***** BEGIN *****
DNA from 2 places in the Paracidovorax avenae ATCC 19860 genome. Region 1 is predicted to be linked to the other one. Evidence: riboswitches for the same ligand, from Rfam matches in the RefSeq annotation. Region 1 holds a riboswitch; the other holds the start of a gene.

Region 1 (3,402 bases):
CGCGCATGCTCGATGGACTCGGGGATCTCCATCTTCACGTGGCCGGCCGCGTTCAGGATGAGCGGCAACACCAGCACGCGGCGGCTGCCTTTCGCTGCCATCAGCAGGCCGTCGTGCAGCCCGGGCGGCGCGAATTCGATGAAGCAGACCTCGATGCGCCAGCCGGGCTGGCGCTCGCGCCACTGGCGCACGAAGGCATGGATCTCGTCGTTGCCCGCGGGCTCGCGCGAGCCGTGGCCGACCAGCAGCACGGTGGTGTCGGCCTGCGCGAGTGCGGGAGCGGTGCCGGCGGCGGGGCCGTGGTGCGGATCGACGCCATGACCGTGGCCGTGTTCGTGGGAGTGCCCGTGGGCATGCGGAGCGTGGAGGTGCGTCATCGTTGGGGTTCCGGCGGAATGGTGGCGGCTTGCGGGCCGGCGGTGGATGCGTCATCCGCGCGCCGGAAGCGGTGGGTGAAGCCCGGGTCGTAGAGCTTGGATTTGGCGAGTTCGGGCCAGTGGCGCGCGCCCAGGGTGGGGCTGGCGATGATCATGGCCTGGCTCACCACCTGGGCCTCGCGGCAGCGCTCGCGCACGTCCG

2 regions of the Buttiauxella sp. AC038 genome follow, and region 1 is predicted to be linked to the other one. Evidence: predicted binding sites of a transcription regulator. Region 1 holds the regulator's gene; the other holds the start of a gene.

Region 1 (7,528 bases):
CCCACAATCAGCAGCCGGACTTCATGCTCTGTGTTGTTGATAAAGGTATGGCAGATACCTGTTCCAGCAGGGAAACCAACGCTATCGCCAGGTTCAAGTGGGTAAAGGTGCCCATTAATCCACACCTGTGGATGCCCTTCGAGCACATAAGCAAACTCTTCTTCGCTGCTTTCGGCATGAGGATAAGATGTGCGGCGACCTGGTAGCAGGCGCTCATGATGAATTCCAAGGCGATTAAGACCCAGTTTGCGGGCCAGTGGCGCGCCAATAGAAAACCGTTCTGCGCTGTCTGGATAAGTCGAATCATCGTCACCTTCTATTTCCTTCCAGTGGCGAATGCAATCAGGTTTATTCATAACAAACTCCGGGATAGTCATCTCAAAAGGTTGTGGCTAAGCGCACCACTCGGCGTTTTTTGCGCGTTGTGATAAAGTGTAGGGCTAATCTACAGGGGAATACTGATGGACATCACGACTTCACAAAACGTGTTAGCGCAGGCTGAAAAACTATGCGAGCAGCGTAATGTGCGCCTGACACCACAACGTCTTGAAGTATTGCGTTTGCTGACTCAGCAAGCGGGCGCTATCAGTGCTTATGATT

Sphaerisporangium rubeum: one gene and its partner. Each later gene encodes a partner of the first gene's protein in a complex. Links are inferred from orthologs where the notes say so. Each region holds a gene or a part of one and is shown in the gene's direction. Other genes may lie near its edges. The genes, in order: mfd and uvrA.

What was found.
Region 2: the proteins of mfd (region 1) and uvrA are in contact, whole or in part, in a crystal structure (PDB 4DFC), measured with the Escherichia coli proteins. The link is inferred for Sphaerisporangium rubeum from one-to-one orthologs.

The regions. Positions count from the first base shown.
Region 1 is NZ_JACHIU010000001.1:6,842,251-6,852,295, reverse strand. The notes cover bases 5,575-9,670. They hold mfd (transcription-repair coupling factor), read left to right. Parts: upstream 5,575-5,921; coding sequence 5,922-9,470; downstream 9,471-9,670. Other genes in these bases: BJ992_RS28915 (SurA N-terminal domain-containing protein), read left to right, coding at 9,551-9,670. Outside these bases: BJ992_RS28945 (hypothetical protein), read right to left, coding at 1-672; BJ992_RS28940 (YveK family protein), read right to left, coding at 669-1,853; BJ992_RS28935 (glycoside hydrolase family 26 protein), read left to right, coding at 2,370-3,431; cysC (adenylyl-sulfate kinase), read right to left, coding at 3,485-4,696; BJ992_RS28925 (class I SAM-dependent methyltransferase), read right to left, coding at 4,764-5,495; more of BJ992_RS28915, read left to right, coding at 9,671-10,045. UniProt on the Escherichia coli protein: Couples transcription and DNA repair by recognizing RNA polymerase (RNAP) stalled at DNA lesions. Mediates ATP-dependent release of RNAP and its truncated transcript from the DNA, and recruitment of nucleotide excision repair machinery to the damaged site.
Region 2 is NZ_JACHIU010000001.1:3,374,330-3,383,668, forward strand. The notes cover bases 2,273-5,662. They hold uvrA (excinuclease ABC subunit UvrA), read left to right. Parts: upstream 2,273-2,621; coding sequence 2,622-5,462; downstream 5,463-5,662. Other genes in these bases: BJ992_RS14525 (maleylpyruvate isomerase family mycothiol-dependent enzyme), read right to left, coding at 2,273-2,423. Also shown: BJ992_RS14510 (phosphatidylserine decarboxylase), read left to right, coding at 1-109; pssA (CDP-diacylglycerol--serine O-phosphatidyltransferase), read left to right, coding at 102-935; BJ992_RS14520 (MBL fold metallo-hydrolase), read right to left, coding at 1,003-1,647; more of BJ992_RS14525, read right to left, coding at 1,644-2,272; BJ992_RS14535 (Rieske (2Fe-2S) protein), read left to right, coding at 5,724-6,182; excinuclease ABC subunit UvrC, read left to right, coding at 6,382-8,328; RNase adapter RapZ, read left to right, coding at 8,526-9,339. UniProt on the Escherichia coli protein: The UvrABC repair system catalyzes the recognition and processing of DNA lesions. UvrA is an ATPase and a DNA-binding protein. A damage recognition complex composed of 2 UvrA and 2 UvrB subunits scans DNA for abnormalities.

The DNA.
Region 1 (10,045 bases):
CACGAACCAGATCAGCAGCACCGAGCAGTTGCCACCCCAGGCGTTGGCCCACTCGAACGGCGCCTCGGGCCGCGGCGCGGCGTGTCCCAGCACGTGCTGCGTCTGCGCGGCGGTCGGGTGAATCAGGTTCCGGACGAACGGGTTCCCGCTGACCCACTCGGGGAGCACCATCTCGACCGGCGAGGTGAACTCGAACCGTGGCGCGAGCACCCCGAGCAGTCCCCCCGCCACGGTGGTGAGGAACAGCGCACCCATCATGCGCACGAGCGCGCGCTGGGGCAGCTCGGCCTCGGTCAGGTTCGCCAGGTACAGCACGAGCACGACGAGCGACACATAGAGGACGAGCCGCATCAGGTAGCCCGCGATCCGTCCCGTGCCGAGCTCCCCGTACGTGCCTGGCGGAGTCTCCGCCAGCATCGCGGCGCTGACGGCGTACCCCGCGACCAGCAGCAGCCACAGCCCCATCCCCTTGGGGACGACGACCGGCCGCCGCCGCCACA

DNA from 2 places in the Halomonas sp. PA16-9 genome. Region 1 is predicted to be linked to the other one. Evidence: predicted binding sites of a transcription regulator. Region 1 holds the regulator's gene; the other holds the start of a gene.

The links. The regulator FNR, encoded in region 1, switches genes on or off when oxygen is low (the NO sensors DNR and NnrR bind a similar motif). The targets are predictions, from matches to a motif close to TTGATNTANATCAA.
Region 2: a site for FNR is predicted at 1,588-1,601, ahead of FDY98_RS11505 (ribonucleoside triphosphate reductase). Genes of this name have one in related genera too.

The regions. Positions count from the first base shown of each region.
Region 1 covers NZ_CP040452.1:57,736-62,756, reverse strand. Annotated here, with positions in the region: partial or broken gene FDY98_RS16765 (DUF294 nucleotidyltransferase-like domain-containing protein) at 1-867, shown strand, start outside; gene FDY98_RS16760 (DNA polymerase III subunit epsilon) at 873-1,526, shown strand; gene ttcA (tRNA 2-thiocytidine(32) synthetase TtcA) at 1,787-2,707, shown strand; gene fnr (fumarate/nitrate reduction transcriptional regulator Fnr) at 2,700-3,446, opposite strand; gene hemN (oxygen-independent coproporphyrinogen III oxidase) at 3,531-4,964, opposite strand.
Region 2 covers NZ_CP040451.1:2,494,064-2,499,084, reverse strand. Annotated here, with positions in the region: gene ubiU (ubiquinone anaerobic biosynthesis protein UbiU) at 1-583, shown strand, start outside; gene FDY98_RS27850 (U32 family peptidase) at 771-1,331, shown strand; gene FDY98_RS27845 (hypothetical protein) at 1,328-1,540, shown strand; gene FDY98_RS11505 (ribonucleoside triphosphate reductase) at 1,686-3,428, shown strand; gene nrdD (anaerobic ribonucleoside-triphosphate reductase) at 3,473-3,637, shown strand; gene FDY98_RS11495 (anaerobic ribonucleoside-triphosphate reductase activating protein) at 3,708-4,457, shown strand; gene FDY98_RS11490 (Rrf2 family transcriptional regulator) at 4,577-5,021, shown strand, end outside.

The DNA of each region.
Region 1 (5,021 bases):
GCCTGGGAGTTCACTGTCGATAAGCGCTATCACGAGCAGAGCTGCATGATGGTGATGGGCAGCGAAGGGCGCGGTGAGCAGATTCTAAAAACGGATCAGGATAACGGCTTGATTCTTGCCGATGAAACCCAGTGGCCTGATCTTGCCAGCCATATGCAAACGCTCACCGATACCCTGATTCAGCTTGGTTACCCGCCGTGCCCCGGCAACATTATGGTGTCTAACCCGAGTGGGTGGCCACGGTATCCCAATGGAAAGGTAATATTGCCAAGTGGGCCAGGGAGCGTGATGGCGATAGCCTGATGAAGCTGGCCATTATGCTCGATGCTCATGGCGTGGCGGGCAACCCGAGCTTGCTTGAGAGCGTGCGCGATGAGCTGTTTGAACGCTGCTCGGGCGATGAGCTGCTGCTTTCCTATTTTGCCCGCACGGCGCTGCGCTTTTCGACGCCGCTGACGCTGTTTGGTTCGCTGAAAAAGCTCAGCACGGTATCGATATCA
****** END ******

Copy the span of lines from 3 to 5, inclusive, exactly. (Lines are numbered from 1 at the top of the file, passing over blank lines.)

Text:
CGCGCATGCTCGATGGACTCGGGGATCTCCATCTTCACGTGGCCGGCCGCGTTCAGGATGAGCGGCAACACCAGCACGCGGCGGCTGCCTTTCGCTGCCATCAGCAGGCCGTCGTGCAGCCCGGGCGGCGCGAATTCGATGAAGCAGACCTCGATGCGCCAGCCGGGCTGGCGCTCGCGCCACTGGCGCACGAAGGCATGGATCTCGTCGTTGCCCGCGGGCTCGCGCGAGCCGTGGCCGACCAGCAGCACGGTGGTGTCGGCCTGCGCGAGTGCGGGAGCGGTGCCGGCGGCGGGGCCGTGGTGCGGATCGACGCCATGACCGTGGCCGTGTTCGTGGGAGTGCCCGTGGGCATGCGGAGCGTGGAGGTGCGTCATCGTTGGGGTTCCGGCGGAATGGTGGCGGCTTGCGGGCCGGCGGTGGATGCGTCATCCGCGCGCCGGAAGCGGTGGGTGAAGCCCGGGTCGTAGAGCTTGGATTTGGCGAGTTCGGGCCAGTGGCGCGCGCCCAGGGTGGGGCTGGCGATGATCATGGCCTGGCTCACCACCTGGGCCTCGCGGCAGCGCTCGCGCACGTCCG

2 regions of the Buttiauxella sp. AC038 genome follow, and region 1 is predicted to be linked to the other one. Evidence: predicted binding sites of a transcription regulator. Region 1 holds the regulator's gene; the other holds the start of a gene.

Region 1 (7,528 bases):